Mobile phone user profiling is possible without asking them to opt-in. Analytical models can determine a mobile phone’s likely home address, for instance,based on where it spends the night.

Government Regulators Step In
December 2012 and January 2013 saw new government moves to improve mobile data privacy. Focusing on kids, the U.S. Federal Trade Commission issued a report on mobile privacy that described how mobile apps collect and share data about children with third parties, often without parental consent. They also revised the Children’s Online Privacy and Protection Rule, created by the 1998 COPPA (Children’s Online Privacy Protection Act), with provisions designed to protect children usingmobile applications.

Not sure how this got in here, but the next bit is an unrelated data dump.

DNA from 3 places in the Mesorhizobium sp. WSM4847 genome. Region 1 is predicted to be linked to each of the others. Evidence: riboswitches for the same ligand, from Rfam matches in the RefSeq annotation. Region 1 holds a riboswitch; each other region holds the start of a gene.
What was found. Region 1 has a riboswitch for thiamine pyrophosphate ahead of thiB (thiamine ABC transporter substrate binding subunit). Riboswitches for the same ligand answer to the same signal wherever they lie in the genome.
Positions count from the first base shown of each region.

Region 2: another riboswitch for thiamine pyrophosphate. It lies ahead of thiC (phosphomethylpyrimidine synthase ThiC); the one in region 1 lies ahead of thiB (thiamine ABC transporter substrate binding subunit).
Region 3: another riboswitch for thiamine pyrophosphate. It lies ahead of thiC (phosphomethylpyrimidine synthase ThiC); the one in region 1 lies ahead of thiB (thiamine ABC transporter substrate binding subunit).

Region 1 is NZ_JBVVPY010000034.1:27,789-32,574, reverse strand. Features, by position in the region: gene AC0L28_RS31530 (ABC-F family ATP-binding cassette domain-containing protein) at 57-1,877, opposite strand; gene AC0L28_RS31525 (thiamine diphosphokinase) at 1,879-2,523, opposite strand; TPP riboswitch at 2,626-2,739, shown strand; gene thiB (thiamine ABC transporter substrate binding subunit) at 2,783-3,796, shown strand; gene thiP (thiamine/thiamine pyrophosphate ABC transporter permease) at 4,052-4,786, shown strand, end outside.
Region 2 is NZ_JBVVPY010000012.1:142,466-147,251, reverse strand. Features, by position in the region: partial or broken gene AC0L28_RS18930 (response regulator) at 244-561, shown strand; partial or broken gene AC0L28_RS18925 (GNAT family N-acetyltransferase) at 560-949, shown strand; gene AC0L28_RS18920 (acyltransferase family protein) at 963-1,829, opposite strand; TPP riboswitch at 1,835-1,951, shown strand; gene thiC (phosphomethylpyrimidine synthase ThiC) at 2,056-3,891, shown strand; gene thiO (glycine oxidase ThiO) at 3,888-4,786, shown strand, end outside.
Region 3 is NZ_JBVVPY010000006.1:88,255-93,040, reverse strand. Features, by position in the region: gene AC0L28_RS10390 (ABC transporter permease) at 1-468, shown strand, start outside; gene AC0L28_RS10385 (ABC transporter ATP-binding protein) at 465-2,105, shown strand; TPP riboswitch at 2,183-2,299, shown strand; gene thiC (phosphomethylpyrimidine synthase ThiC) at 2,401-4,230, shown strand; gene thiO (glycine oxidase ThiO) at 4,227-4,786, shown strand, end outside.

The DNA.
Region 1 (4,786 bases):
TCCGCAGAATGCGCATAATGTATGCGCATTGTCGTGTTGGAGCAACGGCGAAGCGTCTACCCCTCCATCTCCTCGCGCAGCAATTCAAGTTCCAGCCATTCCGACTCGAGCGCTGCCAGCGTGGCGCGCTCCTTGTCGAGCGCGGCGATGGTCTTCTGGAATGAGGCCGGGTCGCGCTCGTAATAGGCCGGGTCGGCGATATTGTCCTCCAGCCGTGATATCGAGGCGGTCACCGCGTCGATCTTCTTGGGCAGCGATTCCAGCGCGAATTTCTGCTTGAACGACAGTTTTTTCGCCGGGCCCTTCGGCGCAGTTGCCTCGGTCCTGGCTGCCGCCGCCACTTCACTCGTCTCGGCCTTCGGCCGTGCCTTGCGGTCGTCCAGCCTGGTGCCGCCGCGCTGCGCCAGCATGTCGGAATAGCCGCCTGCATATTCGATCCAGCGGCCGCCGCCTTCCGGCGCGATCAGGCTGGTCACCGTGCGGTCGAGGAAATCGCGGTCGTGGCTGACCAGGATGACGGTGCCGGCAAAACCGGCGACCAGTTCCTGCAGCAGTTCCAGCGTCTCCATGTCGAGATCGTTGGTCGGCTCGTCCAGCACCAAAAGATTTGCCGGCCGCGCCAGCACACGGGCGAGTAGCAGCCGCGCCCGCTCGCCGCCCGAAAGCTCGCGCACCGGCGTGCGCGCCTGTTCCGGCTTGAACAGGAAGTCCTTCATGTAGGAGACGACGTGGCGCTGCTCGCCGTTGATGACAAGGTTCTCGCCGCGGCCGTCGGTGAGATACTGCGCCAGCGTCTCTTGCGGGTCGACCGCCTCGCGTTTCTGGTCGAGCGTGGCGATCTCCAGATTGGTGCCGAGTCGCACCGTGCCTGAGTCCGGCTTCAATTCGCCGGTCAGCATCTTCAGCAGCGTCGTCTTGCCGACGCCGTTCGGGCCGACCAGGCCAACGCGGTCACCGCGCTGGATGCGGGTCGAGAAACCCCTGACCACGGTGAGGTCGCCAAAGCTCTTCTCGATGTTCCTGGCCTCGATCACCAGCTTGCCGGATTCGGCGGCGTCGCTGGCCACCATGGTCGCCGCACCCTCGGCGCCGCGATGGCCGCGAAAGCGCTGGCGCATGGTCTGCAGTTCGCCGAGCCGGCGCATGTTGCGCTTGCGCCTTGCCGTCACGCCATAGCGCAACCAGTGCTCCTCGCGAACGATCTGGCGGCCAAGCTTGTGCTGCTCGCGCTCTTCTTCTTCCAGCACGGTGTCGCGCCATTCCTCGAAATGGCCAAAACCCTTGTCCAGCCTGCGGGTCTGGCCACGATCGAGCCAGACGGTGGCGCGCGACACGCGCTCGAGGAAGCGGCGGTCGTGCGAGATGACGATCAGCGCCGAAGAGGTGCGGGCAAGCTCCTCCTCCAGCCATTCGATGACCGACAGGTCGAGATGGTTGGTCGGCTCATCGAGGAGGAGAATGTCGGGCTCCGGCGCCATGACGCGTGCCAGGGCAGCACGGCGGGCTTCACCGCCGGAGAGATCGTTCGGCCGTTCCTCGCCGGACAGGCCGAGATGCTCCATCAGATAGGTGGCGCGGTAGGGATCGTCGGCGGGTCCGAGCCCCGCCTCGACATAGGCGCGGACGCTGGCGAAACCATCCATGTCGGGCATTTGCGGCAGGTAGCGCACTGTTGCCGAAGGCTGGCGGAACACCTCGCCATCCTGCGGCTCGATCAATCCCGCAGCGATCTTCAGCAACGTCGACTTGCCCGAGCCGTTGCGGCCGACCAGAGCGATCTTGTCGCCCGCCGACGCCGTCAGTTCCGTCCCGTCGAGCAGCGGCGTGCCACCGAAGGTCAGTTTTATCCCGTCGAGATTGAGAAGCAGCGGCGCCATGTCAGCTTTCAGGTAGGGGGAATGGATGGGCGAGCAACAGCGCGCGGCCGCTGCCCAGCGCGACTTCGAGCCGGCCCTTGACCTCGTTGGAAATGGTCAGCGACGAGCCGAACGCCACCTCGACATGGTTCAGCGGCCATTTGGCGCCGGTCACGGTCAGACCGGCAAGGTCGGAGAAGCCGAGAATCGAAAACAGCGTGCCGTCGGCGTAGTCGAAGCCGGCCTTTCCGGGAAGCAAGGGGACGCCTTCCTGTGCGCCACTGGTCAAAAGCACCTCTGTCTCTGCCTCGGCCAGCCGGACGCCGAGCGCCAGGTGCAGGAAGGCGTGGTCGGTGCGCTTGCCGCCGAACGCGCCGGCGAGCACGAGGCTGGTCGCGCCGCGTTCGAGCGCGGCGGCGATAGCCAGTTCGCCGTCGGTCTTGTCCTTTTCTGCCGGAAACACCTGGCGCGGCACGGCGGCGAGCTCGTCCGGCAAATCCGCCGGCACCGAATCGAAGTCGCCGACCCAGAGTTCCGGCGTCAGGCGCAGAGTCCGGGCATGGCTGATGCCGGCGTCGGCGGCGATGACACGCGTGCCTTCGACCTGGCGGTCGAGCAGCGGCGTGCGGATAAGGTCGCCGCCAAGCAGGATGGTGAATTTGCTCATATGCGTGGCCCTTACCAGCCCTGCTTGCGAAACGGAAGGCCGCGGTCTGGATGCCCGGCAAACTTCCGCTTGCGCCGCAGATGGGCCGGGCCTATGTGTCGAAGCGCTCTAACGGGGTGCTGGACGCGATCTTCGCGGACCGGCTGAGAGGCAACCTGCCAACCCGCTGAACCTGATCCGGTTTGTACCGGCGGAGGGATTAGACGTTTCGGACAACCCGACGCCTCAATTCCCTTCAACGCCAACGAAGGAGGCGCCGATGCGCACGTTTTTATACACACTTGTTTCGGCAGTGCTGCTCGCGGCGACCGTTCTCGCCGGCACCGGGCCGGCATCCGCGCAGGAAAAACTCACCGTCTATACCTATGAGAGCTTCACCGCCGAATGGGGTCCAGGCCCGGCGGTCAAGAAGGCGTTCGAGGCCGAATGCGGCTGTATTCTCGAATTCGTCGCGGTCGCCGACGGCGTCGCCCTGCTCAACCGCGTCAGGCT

California Attorney General Kamala Harris joined the fray with her January 2013 report “Privacy on the Go.” The report recommends best practices for app developers, app stores, mobile ad networks, mobile operators, and mobile phone operating system designers to improve andprotect mobile phone data privacy.

So next time you’re ready to upload an image to Facebook, stop and think about what data you may be disclosing. Social networks, mobile ad networks, and analytics providers already know a lot about where you go, what you do, and who your friends are. Do you want to add self-reporteddetails to the pile?

Maybe it’s time to take a tip from your granny and leave your cellphone off when you’re not using it. And for goodness’ sake—update your phone security settings from time to time.


Laurie Lamberth helps to connect companies and technologies to passionate and engaged customers through strategic marketing and business development. Learn more about Laurie’s consultancy and browse her prior publications at www.laurielamberth.com.

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By | 2015-06-23T17:11:38+00:00 3/1/2013|